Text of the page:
The Bog

The Bog is where thoughts, opinions, discussion pieces, and action converge. Influential thinkers from the water community are invited to share their insights on current or controversial water topics. Please note that the views expressed herein are those of the authors, and do not necessarily reflect the position of the Alberta WaterPortal.

Today is the first ever UN sanctioned World Wildlife Day and given the importance of wildlife to the watershed we’re happy to celebrate.

In the United States in the 1930s all the wolves in Yellowstone National Park were extinguished. Over time the area lost a great number of aspen trees, the rivers saw major erosion, and other animals began to disappear. The lack of predators led to a great imbalance that impacted the water itself.

Check out the video below to learn more about the impact of predators on the watershed. 

If you only have four minutes to spare the Oldman Watershed Council shared an excellent and similar, but shorter video on their facebook page.

Welcome back to the Rewilding Our Rivers Discussion Series. Today we will look at the role of the floodplain and the importance of designing systems that support the meandering wishes of our rivers.

A floodplain is the flat area of land along a river or stream that is subject to flooding. The width of the floodplain is dependent on the meandering amplitude of the river. It is essentially the breathing room for a river or a stream to meander, overflow, re-route and change course. Rivers will flow where they want and the floodplain is there to provide space for the river to move.

The ecosystem of the floodplain consists of native grasses, woodlands, wetlands and riparian zones. The establishment of rooted vegetation helps to absorb the force as well as the volume of rising floodwaters. The vegetation also serves to stabilize bank erosion, filter pollutants and provide habitat for animals and recreational spaces for humans. Development of impervious surfaces on the floodplain such as buildings, roads and parking lots hinder the ability of the floodplain to absorb floodwaters and at the same time speeds up runoff into streams leading to increased downstream flooding.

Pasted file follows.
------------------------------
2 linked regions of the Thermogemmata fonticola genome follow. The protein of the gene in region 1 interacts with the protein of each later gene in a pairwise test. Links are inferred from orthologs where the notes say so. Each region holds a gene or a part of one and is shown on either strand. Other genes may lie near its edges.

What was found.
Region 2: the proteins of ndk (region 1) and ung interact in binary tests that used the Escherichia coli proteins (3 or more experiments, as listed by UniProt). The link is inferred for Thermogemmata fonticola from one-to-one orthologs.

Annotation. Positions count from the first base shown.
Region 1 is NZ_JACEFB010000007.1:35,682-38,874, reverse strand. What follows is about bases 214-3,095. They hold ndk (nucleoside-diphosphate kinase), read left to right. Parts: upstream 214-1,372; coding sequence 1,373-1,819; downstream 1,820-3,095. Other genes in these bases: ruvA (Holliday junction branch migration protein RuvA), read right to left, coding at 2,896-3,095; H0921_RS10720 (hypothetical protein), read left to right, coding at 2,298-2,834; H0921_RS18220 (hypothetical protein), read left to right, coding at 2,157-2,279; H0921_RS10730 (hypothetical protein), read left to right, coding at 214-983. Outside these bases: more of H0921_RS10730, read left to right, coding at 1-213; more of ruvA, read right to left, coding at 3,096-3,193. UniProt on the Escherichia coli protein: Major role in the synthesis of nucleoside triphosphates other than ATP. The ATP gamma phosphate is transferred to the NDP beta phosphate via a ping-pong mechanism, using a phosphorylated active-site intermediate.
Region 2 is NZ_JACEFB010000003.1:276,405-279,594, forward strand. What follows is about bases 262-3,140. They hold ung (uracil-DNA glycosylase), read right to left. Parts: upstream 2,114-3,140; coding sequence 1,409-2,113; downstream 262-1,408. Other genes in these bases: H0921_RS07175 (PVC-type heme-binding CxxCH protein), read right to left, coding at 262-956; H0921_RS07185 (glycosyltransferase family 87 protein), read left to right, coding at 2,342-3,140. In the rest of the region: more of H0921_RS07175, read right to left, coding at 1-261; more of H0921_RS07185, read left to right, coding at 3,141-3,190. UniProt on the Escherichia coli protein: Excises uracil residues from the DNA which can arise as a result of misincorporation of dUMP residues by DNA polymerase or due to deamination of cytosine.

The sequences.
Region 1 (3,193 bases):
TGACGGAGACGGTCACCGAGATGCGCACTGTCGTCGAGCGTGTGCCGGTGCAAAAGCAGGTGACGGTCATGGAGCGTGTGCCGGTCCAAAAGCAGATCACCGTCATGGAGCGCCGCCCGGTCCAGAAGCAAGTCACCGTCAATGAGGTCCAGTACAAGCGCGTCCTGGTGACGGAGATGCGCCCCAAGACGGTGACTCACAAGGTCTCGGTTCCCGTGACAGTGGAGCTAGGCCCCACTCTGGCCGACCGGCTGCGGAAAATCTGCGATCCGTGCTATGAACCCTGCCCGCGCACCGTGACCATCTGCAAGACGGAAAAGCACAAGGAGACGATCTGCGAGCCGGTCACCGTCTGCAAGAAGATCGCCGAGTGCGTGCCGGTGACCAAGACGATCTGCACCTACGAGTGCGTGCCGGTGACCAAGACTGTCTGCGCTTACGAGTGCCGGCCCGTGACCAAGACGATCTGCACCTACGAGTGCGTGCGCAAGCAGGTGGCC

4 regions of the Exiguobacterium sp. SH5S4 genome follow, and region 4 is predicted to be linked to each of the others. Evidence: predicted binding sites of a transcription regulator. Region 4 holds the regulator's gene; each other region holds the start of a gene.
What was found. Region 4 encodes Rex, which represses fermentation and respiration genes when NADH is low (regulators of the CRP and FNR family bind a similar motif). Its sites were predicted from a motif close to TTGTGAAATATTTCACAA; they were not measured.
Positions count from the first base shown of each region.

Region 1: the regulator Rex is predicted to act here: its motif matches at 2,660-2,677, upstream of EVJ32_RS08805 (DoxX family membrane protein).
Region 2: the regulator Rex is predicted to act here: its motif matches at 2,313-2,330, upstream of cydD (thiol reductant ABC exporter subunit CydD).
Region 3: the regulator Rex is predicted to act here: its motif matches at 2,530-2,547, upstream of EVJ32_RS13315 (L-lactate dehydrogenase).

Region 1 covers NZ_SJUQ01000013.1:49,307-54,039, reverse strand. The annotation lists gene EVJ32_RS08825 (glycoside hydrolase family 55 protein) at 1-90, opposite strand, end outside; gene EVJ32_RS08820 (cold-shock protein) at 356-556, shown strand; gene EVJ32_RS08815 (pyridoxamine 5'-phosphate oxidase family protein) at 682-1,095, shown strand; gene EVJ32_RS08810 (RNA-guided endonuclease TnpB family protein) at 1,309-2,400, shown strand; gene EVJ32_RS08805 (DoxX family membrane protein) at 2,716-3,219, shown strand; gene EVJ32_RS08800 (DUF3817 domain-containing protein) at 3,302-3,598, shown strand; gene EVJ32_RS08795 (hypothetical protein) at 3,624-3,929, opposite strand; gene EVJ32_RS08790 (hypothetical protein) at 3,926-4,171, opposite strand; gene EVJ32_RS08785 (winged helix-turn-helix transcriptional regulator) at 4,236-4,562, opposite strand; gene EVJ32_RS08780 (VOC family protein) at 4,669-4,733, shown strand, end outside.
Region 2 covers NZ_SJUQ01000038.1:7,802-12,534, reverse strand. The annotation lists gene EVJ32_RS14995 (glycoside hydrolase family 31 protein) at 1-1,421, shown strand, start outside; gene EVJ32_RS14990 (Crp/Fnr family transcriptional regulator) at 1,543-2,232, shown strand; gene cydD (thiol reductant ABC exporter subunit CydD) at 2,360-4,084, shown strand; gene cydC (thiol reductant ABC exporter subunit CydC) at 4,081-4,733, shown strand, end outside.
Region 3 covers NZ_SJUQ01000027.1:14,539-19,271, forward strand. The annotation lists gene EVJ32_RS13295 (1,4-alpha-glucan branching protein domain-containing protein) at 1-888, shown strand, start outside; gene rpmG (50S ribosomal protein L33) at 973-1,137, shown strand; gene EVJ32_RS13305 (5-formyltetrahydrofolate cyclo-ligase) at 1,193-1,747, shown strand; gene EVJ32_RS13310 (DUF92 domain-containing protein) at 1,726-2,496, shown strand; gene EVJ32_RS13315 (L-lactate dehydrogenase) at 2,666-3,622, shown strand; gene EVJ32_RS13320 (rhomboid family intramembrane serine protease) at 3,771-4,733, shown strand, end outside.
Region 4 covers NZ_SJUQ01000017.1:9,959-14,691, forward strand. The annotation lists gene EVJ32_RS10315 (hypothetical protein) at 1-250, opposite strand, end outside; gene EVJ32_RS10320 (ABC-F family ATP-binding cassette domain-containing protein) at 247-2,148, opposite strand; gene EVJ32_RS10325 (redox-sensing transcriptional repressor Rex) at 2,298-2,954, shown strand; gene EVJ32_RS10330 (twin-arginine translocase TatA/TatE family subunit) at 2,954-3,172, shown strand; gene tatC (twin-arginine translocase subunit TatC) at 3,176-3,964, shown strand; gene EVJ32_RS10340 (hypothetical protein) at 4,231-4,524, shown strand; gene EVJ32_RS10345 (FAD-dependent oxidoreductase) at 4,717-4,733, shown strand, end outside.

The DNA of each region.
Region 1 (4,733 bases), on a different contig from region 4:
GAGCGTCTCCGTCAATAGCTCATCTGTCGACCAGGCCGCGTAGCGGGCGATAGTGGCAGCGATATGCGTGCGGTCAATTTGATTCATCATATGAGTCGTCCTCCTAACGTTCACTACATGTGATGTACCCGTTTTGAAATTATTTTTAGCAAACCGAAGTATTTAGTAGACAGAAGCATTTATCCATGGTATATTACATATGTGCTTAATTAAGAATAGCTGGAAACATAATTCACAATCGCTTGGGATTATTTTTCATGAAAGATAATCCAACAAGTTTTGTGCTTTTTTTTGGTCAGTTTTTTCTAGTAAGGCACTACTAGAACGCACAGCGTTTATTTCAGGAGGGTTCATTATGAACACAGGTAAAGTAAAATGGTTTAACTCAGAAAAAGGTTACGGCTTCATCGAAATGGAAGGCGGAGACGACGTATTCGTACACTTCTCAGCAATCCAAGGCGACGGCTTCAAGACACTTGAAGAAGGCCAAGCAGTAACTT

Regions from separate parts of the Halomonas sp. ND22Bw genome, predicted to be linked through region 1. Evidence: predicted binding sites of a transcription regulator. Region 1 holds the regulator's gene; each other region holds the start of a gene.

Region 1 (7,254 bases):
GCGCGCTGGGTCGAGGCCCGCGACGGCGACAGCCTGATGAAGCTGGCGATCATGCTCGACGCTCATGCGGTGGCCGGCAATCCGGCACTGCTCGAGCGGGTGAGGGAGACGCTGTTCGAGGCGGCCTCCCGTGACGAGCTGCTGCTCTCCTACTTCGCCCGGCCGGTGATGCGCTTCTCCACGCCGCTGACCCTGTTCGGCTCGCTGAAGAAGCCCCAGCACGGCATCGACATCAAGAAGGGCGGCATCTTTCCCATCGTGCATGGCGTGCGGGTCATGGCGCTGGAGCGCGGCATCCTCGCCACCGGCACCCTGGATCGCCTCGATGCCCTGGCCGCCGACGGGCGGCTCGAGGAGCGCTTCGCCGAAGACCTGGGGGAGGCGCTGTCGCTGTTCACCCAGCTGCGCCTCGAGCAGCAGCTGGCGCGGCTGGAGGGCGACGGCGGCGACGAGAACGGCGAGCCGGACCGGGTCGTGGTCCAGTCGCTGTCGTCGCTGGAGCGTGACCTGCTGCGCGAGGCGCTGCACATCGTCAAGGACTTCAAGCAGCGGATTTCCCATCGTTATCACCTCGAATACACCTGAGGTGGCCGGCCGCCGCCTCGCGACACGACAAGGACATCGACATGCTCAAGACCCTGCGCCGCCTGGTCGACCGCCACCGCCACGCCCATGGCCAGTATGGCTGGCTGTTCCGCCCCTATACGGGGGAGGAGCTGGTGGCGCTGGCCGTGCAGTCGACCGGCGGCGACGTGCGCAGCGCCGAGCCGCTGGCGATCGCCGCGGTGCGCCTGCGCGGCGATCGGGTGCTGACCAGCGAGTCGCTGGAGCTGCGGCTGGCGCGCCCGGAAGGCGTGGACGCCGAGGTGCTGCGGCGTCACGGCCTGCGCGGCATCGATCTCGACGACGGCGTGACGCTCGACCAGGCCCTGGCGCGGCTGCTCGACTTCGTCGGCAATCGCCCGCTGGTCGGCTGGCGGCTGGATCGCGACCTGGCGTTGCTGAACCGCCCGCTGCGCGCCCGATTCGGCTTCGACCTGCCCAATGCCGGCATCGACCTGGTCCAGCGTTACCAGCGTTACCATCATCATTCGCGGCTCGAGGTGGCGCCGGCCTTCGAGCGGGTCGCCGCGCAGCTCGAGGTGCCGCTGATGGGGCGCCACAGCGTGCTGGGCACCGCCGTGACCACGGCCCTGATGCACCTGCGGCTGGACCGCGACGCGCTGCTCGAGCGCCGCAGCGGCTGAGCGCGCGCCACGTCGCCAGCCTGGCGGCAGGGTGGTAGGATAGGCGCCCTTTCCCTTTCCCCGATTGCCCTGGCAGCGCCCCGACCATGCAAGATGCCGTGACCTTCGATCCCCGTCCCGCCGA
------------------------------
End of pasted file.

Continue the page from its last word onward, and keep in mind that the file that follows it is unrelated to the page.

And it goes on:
If you've been searching for the perfect Alberta water themed Valentine's Day card look no further! 

Happy Valentine's Day from the Alberta WaterPortal team.

So far in the Rewilding our Rivers Discussion Series, we have discovered the importance of healthy soil systems and wetlands in the attenuation of water during flooding events. The previous two blogs talked about how soils rich in organic matter hold and retain more water, and how wetlands function like sponges across the landscape absorbing surface water runoff subsequently replenishing aquifers. In addition to ensuring that Alberta’s soils and wetlands are healthy, riparian zones also play a beneficial role in flood mitigation.

The riparian edge is where aquatic and terrestrial ecologies interface; formed by the merging of land and a river, lake, or stream. As unique ecosystems, riparian zones provide a vast array of ecological goods and services including decreased soil erosion; storing and recycling of organic matter; providing habitat for fish and wildlife; and improving water quality through the removal of nutrients such as nitrogen and phosphorus from surface and subsurface water. The functioning of these many goods and services is highly dependent on the width of riparian vegetation; at minimum a riparian zone should extend over the stream bank and 5 to 10 metres onto the floodplain[1]

Last week we learned the value of healthy soils and their role in flood mitigation . This week in honour of World Wetland Day 2014 on February 2, the Rewilding Our Rivers Discussion Series  will turn its attention to the significance of wetlands and their potential role in flood mitigation.

Wetlands are often called planet earth’s kidneys because of their ability to purify our water supply through natural filtration systems that absorb heavy metals and other harmful containments (like phosphorus). Wetlands are complex ecologies that offer many benefits and functions to our shared bio systems - most notably, they are able to retain and store water. In essence, wetlands act like sponges; they absorb rainfall, slowly saturate soil systems, and eventually recharge aquifers. By retaining and storing water, wetlands reduce the speed and volume of water entering our streams and rivers. This can be particularly important for some flood events. 

Wetlands near Utikuma Lake 
"Wetlands near Utikuma Lake, northern Alberta 2010" by Gord McKenna is licenced under CC BY 2.0.

The Ramsar Convention defines wetlands as areas of marshes, bogs, fens and peatlands. They are ecosystems that contain plant and animal life in water saturated areas. A wetlands’ ability to retain and store water is greatly dependent on its soil system. For instance, peatlands have a significantly greater capacity to retain and store water because they are made up of rich organic matter developed over thousands of years. This highlights the symbiotic relationship between wetlands and healthy soil systems and the role they can play in flood mitigation. Peatlands have become important ecosystems to protect on a global scale due to the simple fact that they are nearly impossible to reconstruct. One example of this is located in our back yard. Alberta is home to a UNESCO World Heritage Site and a Ramsar Convention Wetland of international importance located in the Peace-Athabasca Delta in the Wood Buffalo National Park.